Joel 2:25 NIV
Kristine Steakley writes: “Loss can make us feel forsaken and utterly destroyed…For many divorce meant leaving the house we grew up in, our neighborhood, our friends, our school…even our church because we were ashamed and heard condemnation from those who should have been concerned for our souls. To use Joel’s metaphor, locusts ate our family; more locusts ate our friendships…and still more ate our church… But God promised, ‘Never again will my people be shamed’ (v. 26). I can’t tell you what restoration will look like…or when it’ll happen. Some of us will see relationships with parents and siblings mended…others will build great marriages and loving families… and some may have to wait for heaven where all wrongs will be righted, all wounds healed, all tears wiped away.” One Bible teacher says: “Resist the temptation to despair or delve into disappointment. You may feel like you’ve forfeited years, opportunities, finances, and a significant return on investment of self. But hear the fantastic promise of redemption: ‘I will repay you for the years the locusts have eaten.’ No one on earth can make anything up to you. No one can pay. No one can set things right or make things fair. Pressure and manipulation won’t bring justice. So let it go and let God fill your life with new blessings. If you’re full of resentment and wrath He can’t find space for His gifts. God will make it up to you if you keep an expectant attitude of faith, and thank Him that His promises are yours.”
Job 32:21 NCV
It’s important for us to learn how to recognise flattery. It’s usually excessive, over-the-top praise, and the giver will have an ulterior motive. Perhaps to make you more open and sympathetic towards them in order to gain your approval, or maybe to get something out of you that benefits them. A genuine compliment is truthful praise, given from a heart that’s not seeking to gain anything at all. We need to learn the difference because flattery can damage us. If we begin to trust the words of someone who deliberately uses it, they gain a kind of power over us, a way to manipulate us. The Bible even warns us about people who use flattery. Romans 16:18 reminds us: ‘Such people are not serving our Lord Christ…by smooth talk and flattery they deceive the minds of naïve people’ (NIV). Job’s friend Elihu said: ‘I will be fair to everyone and not flatter anyone. I don’t know how to flatter, and if I did, my Maker would quickly take me away’ (Job 32:21-22 NCV). It’s clear that God sees flattery as unfair and untruthful. So when we start being susceptible to flattery, it can give us a false idea of ourselves. It might tempt us to think we’re better than we actually are, and then we lose some of our motivation to improve and grow. Proverbs 27:6 says that ‘wounds from a sincere friend are better than many kisses from an enemy’ (NLT). Even if it hurts for a while, it’s much better for us to hear truthful words from someone who really cares, and wants us to be our best, than to be given insincere compliments from someone who’s trying to gain something from us.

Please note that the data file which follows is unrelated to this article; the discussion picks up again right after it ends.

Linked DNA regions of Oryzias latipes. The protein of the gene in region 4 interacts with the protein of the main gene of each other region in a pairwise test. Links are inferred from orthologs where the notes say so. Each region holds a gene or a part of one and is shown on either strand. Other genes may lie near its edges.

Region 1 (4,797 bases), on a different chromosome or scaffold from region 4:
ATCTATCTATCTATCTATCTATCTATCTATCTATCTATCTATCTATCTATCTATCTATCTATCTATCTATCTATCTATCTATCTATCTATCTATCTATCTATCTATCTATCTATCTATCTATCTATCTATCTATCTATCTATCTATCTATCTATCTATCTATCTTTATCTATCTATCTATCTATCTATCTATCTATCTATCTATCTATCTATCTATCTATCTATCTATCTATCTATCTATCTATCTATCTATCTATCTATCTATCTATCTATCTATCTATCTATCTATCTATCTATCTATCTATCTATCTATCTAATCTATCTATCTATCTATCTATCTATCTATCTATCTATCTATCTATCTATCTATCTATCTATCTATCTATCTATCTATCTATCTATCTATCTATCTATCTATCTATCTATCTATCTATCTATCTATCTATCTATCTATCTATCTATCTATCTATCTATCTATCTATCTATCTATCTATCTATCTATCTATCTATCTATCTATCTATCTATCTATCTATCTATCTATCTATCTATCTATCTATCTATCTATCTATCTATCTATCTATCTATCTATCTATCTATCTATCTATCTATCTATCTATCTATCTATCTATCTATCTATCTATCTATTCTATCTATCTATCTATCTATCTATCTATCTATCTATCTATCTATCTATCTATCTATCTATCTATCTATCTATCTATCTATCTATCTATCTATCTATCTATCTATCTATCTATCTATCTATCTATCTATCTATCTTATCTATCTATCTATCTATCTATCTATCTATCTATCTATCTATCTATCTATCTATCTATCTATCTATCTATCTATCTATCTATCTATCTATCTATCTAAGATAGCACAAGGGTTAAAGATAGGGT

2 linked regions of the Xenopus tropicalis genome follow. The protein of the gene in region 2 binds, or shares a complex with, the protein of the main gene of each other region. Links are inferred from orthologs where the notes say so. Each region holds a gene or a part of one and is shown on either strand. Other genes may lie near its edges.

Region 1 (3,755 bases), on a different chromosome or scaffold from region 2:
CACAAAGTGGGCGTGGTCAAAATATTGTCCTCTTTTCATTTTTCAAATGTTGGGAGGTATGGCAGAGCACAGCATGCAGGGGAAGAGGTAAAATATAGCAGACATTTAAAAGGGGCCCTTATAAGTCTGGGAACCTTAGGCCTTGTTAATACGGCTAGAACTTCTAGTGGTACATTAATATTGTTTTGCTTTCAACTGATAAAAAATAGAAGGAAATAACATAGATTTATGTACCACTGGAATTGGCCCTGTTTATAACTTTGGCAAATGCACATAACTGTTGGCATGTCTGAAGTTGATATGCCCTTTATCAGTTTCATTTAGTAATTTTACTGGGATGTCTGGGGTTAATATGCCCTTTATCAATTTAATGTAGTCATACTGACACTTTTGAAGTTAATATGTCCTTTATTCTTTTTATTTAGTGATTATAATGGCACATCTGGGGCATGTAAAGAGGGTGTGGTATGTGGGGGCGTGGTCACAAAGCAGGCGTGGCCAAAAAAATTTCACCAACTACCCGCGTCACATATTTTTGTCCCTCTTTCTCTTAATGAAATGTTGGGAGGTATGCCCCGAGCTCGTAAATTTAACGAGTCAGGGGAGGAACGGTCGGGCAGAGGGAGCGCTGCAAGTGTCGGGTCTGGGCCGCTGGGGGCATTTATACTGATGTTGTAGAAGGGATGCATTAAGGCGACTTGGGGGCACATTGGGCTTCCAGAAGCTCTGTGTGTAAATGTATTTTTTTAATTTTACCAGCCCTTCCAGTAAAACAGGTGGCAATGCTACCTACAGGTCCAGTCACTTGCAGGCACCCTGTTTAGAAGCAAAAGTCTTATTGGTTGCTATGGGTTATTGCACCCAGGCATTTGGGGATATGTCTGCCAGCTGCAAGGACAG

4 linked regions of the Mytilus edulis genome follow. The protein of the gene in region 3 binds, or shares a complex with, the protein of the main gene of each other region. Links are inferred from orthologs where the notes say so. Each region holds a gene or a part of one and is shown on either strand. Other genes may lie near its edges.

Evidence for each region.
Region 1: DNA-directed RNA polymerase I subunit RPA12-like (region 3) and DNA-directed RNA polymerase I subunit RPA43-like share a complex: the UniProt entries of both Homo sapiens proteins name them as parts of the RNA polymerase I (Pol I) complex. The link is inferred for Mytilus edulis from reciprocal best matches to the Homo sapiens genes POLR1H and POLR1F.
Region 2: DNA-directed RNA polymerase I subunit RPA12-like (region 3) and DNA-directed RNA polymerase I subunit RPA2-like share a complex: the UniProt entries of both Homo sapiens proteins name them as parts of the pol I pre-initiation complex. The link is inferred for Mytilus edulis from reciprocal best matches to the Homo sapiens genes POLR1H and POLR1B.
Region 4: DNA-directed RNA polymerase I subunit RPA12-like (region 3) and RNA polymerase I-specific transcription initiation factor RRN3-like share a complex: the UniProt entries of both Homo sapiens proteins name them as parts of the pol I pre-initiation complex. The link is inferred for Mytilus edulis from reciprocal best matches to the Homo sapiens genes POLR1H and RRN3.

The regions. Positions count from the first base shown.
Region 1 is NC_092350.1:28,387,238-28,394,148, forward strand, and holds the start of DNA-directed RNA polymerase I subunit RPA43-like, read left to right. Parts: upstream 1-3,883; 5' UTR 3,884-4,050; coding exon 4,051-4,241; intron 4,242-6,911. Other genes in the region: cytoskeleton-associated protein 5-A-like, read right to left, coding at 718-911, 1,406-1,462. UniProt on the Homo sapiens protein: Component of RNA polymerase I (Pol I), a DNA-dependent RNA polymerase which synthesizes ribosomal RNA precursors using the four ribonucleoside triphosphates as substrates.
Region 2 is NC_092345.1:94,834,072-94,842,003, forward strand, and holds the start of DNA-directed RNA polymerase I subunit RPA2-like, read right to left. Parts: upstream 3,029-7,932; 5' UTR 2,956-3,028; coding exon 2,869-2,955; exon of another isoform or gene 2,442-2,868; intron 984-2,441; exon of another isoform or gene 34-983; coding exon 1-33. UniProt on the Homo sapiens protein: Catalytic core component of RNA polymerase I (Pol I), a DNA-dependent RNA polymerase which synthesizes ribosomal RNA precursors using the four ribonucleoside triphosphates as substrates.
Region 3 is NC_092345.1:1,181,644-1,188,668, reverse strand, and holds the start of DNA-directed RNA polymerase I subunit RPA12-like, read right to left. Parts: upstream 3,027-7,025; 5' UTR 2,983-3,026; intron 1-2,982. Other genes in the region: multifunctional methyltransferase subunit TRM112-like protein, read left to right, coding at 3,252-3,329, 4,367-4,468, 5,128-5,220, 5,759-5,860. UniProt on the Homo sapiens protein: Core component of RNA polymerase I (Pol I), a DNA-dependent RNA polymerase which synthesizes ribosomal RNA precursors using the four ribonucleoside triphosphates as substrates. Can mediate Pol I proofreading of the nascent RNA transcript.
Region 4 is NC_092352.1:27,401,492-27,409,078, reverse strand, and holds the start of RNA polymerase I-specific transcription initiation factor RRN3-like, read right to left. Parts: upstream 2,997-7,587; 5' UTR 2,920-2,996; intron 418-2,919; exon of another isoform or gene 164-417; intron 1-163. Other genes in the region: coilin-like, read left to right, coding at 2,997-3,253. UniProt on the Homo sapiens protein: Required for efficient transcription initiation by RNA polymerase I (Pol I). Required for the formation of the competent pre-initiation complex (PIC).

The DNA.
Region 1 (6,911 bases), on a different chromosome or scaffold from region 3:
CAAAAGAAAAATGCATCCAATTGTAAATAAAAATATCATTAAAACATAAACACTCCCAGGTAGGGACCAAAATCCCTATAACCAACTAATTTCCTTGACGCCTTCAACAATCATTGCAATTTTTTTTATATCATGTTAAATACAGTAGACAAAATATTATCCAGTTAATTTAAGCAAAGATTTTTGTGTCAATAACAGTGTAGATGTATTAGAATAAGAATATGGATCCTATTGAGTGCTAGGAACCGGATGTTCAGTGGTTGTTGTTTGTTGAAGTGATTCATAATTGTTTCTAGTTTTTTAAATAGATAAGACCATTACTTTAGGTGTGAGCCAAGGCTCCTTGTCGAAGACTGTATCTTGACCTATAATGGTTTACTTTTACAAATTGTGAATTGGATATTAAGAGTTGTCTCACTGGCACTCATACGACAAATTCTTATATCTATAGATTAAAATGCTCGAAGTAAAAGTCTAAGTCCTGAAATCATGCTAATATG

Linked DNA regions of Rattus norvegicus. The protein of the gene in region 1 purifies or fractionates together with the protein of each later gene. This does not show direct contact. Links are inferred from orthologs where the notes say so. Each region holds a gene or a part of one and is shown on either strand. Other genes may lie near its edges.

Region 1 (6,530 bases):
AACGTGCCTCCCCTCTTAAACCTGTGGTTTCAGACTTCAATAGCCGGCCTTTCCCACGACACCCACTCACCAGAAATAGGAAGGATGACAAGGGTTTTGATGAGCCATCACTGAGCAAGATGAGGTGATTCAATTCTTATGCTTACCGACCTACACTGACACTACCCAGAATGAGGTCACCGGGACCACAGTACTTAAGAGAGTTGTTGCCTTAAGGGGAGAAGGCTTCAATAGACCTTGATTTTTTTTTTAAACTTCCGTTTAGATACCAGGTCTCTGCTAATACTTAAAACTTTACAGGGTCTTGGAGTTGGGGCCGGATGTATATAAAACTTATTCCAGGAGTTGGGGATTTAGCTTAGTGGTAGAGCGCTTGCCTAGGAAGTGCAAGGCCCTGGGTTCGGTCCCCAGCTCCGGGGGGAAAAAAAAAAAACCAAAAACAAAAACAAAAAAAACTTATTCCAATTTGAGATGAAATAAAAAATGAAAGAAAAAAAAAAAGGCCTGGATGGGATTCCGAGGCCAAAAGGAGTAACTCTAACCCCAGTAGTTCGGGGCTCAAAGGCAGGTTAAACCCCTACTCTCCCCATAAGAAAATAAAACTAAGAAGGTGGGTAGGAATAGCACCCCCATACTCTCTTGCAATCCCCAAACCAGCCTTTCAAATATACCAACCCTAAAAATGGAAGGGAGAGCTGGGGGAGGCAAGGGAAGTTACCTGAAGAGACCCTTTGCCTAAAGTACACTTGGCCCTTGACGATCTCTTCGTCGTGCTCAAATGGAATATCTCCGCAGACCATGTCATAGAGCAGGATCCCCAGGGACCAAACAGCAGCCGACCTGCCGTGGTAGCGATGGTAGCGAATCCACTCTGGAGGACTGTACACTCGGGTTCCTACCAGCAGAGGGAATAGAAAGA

Job 32:21 NLV
Toe Stephen Spielberg ‘n tingerige tiener was, het ‘n boelie sy visier op hom ingestel. Moeg vir die aanhoudende teistering wat hy later as ‘hel op aarde’ sou beskryf, het hy besluit om die boelie te vlei deur hom te vertel dat hy soos John Wayne lyk en dat die boelie dit moet oorweeg om die held in ‘n fliek oor die Tweede Wêreldoorlog wat hy beplan het om te maak, te speel. Nadat Spielberg die boelie in ‘n kostuum gekry het en hom in die rol van die heroïese bendeleier aangestel het, het die boelie klei in sy hande geword. Anders as Spielberg se boelie, waardeer emosioneel gesonde mense net lof wanneer hulle dit verdien. Hulle kan ook ‘n kompliment wat met bymotiewe of om te vlei gegee is, raaksien. Die paradoks is dat die meeste mense, sonder goeie rede, vir bymotiewe op die uitkyk is wanneer iemand vir hulle ‘n kompliment gee. Elihu, die patriarg en Job se vriend, het gesê, ‘Ek sal niemand voortrek nie, en ek sal niemand vlei nie. As ek dit sou probeer doen, sou my Maker ‘n einde aan my maak’ (verse 21-22 NLV). Die Psalmdigter sê vir ons, ‘Die Here sny hulle vleiende lippe af…’ (Psalm 12:4 NLV). Hier is die vraag: Is vleitaal dit werd om van God se seën afgesny te word? Wanneer jy iemand vlei of ontvanklik raak vir vleitaal, is dit ‘n duidelike bewys van jou gebrek aan geloof in God se vermoë om jou guns by ander mense te gee. Guns is ‘n byvoordeel wanneer jy in ‘n verhouding met Hom is. ‘Want U seën die vromes, Here, u genade is vir hulle soos ‘n skild’ (Psalm 5:13 NLV).